European clubs should follow Arsenal’s lead, say Uefa
PUBLISHED: 16:22 12 January 2011 | UPDATED: 17:41 12 January 2011
Arsenal have been held up as a financial role model to other European clubs thanks to the excellent way the club is run.
Uefa chiefs this week urged Europe’s elite to look at the way Arsenal do things – as they revealed players’ wages in general have jumped by 10 per cent, far exceeding any increase in revenues.
European football’s governing body have already drawn up new plans which will see clubs face possible bans from European competition from 2014 if they spend more than they earn.
Uefa’s general secretary Gianni Infantino said this week: “Ten years ago Arsenal reported less income than Chelsea, Liverpool and Newcastle.
“Now it is more than those clubs and in 2009 more than double Newcastle’s.
“This shows what is possible with good management and careful investment. What kind of healthy business model is it to wait for a knight rider on a horse with a lot of money to throw around and then one day jump back on his horse and ride away?”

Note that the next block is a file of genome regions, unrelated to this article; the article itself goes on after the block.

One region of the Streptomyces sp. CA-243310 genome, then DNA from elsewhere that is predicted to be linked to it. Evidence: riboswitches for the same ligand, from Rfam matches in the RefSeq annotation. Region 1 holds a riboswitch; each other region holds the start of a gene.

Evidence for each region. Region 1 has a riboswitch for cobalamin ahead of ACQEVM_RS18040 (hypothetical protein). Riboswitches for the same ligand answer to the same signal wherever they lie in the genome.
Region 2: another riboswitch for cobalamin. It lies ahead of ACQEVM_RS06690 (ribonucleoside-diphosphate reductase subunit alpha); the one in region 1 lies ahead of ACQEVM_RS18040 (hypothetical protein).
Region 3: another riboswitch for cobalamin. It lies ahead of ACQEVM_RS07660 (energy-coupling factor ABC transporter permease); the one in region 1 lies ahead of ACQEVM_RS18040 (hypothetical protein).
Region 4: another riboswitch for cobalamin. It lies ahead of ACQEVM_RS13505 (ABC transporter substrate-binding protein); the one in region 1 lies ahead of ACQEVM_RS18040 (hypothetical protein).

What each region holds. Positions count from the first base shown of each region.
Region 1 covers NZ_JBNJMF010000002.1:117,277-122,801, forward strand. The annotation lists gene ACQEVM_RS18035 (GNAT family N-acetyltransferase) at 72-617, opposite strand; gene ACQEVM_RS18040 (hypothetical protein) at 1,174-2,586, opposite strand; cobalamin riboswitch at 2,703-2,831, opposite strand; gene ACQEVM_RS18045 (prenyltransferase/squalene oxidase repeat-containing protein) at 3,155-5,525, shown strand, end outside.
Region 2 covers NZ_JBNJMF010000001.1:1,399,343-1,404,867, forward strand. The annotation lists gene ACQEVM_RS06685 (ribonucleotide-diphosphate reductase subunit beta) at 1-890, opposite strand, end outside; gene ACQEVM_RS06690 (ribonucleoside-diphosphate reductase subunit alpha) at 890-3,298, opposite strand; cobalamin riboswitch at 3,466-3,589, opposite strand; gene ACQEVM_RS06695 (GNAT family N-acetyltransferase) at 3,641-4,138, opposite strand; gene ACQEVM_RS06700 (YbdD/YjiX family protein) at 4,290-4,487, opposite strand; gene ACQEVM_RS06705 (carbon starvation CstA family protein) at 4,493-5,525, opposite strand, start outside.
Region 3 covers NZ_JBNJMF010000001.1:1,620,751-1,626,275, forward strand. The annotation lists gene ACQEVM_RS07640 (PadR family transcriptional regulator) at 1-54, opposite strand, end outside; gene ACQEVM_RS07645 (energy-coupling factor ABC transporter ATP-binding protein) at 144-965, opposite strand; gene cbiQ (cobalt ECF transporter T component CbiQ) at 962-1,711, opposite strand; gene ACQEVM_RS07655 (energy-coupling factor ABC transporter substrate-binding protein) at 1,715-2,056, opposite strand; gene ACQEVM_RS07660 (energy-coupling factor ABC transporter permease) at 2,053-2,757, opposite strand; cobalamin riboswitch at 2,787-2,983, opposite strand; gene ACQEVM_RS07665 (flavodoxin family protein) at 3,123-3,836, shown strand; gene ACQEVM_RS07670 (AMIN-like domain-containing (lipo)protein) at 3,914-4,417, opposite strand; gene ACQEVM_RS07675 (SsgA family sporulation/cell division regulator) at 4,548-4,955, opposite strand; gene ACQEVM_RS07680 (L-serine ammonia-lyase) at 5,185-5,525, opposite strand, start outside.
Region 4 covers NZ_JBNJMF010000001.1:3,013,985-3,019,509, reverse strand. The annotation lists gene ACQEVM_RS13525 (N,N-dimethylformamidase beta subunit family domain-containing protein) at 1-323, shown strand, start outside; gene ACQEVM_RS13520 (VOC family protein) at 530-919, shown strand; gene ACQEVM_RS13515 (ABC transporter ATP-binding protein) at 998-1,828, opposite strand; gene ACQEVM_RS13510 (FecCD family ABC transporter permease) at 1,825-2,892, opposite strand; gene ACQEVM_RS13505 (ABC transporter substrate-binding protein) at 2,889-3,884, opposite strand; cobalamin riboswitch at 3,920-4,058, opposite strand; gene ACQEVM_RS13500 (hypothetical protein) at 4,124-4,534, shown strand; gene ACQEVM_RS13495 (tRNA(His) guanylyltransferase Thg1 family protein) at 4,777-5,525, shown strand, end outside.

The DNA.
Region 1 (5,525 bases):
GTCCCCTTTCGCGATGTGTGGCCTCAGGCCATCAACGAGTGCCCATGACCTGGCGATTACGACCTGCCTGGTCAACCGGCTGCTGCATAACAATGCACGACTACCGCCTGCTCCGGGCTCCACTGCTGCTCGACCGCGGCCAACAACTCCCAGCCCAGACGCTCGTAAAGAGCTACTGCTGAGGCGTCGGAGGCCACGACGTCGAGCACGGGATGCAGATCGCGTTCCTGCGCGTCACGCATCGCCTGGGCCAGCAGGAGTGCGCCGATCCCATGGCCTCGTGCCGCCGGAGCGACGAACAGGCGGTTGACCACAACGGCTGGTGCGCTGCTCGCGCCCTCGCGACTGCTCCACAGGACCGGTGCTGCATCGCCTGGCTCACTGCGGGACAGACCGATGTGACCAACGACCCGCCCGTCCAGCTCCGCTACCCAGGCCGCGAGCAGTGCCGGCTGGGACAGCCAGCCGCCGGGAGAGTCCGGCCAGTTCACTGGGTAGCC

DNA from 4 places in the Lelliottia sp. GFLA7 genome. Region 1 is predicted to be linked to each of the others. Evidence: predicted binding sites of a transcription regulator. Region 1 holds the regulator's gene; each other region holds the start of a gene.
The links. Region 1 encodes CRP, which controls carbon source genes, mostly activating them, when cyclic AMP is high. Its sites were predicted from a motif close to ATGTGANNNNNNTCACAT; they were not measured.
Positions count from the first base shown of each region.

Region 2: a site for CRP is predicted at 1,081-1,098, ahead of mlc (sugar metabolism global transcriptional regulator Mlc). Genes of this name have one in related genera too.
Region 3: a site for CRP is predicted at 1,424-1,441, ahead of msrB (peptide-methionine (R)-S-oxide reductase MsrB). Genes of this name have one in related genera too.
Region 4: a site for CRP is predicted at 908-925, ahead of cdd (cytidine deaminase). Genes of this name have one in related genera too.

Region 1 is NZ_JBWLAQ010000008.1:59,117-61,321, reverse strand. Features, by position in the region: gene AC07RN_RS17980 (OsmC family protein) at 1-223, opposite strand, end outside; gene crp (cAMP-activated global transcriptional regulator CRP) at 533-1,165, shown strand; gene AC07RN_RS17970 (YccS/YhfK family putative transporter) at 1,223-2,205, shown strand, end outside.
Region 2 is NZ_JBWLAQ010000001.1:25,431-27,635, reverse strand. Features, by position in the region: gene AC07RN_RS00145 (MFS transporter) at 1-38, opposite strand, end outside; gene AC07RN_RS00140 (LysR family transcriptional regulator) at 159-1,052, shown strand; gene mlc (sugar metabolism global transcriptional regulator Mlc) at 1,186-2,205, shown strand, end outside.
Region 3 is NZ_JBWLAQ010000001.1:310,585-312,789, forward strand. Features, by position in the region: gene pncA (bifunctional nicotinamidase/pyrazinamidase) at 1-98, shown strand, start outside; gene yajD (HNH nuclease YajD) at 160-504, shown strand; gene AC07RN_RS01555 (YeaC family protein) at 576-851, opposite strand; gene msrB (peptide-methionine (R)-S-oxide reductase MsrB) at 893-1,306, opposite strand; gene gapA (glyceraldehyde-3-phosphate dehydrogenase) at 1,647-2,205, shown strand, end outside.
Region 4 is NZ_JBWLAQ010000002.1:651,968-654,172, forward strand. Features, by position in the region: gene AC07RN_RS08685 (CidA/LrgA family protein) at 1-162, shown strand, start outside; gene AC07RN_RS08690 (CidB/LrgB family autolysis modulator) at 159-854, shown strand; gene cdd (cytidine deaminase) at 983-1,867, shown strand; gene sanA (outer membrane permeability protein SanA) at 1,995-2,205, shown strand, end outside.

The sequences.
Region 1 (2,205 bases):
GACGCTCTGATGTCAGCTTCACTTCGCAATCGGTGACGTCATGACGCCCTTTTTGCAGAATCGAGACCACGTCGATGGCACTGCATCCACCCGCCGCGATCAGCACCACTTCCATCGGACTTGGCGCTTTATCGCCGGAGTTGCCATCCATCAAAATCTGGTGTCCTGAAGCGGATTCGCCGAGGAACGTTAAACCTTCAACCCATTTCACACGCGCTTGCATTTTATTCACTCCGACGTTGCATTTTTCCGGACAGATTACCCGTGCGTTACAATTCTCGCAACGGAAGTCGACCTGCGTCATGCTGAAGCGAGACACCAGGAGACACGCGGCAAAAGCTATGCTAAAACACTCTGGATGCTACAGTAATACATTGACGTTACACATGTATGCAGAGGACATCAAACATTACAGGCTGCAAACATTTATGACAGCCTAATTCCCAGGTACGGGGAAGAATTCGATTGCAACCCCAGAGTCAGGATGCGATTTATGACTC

Arsenal are arguably the most solvent club in European football, showing market-defying financial results since moving to Emirates Stadium in the summer of 2006.
The club’s football revenues broke the £100m barrier in 2010 while they revealed their overall net debt has been reduced from £297.7m to £135.6m – contrasting sharply with the £716m owed by the current Premier League leaders, Manchester United.
The club’s wage bill remains approximately 50 per cent of turnover – well under the recommended 70 per cent limit.
And in September the Gunners returned outstanding record pre-tax profits of £56m as well as revealing they had paid off all their debts from the Highbury Square development of 512 properties, which is now turning a profit despite previous fears from outside the club it would lose millions due to the slowdown in the property market.The club have also made a raft of new commercial and marketing appointments as they look to target overseas deals to further boost revenues.
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